Friday, June 24, 2011

Takashi

I guess Erica and I need to eat out more because it took us six months to find another restaurant serving 4 Star meals (Maude's Liquor Bar). We went to Takashi this week and indulged on their 6-course tasting menu to celebrate my birthday (again but privately) as well as my return to the working world. It should be no surprise that a Michelin Star restaurant is fantastic and one of the best meals we've had in town, but it's even better when great reviews and awards are validated on the plate. It's a "cute" and tiny space built out of an old house, with two floors of dining. Erica noticed the grey and white paint and wants to copy it in our apartment now. Our server and staff also were top notch and performed on the same the level as the chef and food. The entire dining experience is very well coordinated and thought out with delicious food as the star attraction. An added bonus is that we ate during a large thunderstorm which only adds to the romantic and "at home" setting.

Takashi is described as Asian influenced French/American style cuisine. I agree completely and think it's a unique angle that no one else can perform. The menu is large enough to have options but not overwhelming that you lose focus. Since we were in a celebratory mood and didn't' want to have to choose, we ordered the six course tasting menu ($69). There's a wine pairing offered but we weren't that thirsty. The courses were an amuse bouche, Carpaccio of big eye tuna, ceviche (shrimp, squid, hokkaido scallops and octopus), sauteed maine scallop and soba gnocchi, pork belly, roasted duck, and The Egg. There are no substitutions allowed, but we were lucky and the chef allowed Erica to swap out the duck for skate wing.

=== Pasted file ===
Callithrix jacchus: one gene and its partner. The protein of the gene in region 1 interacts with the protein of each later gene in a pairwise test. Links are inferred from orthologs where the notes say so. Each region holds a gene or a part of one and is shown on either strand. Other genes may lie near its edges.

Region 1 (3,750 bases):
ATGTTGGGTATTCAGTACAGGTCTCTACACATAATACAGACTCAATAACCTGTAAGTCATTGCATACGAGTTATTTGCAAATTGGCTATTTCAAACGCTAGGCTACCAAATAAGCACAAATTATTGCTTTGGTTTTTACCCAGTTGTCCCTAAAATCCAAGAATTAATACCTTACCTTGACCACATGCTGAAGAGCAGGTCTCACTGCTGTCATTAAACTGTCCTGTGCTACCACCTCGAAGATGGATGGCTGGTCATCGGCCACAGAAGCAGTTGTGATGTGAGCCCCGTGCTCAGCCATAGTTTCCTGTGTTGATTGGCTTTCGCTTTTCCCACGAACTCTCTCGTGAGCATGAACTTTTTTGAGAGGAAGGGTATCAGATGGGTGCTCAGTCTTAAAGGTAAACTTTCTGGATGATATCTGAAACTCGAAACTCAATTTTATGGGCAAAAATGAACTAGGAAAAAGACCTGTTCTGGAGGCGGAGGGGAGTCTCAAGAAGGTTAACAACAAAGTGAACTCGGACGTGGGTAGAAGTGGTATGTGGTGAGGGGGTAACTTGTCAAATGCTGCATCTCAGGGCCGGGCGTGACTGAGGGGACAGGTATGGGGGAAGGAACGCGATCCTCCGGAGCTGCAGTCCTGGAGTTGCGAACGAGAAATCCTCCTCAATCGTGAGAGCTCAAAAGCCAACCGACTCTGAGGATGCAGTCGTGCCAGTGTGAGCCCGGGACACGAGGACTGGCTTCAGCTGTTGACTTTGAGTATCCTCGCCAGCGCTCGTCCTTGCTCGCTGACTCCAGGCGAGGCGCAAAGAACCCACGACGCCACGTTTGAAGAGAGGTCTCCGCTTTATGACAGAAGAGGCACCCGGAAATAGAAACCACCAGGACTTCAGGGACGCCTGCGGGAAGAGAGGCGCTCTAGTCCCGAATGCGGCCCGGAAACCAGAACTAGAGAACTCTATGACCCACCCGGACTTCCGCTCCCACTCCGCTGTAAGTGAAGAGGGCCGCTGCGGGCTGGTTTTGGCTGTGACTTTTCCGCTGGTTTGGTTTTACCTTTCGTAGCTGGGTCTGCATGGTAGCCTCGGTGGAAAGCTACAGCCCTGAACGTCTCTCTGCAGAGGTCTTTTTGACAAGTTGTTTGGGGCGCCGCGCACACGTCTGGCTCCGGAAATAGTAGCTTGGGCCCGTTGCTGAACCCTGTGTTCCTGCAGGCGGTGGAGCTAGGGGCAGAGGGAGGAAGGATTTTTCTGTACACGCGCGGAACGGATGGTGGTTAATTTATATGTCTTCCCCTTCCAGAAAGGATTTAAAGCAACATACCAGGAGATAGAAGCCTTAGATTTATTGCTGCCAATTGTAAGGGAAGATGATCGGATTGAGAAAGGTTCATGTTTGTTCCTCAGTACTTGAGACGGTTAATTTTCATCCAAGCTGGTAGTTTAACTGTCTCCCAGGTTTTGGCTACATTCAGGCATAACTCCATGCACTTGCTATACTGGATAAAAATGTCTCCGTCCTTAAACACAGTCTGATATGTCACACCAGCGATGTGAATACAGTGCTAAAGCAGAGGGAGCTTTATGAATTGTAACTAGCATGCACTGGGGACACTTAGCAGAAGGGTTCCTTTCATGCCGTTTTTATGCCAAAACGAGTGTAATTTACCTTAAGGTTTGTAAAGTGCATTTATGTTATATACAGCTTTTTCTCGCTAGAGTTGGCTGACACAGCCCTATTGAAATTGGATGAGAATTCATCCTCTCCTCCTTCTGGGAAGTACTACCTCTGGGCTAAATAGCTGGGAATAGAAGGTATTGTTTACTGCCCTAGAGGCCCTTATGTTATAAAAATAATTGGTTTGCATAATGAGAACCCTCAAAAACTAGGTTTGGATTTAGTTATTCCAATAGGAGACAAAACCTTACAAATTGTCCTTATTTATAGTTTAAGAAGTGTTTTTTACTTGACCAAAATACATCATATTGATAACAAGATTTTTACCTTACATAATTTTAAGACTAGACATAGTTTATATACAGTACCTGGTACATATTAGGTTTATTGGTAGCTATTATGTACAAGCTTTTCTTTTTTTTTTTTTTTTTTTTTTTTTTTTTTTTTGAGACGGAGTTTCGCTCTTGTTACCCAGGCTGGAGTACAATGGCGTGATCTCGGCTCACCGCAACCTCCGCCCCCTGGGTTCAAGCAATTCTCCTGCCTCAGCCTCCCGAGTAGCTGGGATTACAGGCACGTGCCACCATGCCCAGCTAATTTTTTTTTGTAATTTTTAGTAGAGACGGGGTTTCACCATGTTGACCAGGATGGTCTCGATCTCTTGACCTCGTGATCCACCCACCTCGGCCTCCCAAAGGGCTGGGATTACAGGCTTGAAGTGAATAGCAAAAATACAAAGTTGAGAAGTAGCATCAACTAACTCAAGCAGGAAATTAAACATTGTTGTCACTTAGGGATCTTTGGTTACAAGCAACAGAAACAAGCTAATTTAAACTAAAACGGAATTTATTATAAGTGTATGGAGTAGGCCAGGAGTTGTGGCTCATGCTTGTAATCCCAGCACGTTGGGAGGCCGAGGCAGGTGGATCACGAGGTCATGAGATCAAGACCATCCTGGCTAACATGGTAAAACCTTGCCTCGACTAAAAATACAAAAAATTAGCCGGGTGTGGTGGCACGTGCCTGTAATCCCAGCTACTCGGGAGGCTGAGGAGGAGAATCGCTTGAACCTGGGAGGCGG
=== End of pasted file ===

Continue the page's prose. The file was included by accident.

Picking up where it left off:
The amuse bouche was lightly seasoned salmon with ricotta cheese and greens. At first it was a little underwhelming and bland, but reflecting back on the entire meal it was exactly the right mixture of subtle flavoring and just enough to awake the palate for the show that followed. One of my favorite courses was the tuna carpaccio. I love raw tuna and this was divine - served with a umami soy and sesame oil dressing with cabbage and pickled gobo. The tuna melted in your mouth and all the flavors worked in harmony. The portion was plenty big but I could have ordered and finished about 10 more (something to remember for a la carte ordering)


The third course was Erica's least favorite, but that doesn't mean it wasn't tasty (kind of got scared of the octopus :). The serving is ceviche of shrimp, squid, hokkaido scallops and octopus in a sweet and light citrus broth. There's a lot going on in the plate, but the flavors are crisp and light. You almost feel cheated by the first few courses since they are not too large and straightforward, but it's all part of the overall progression of the meal.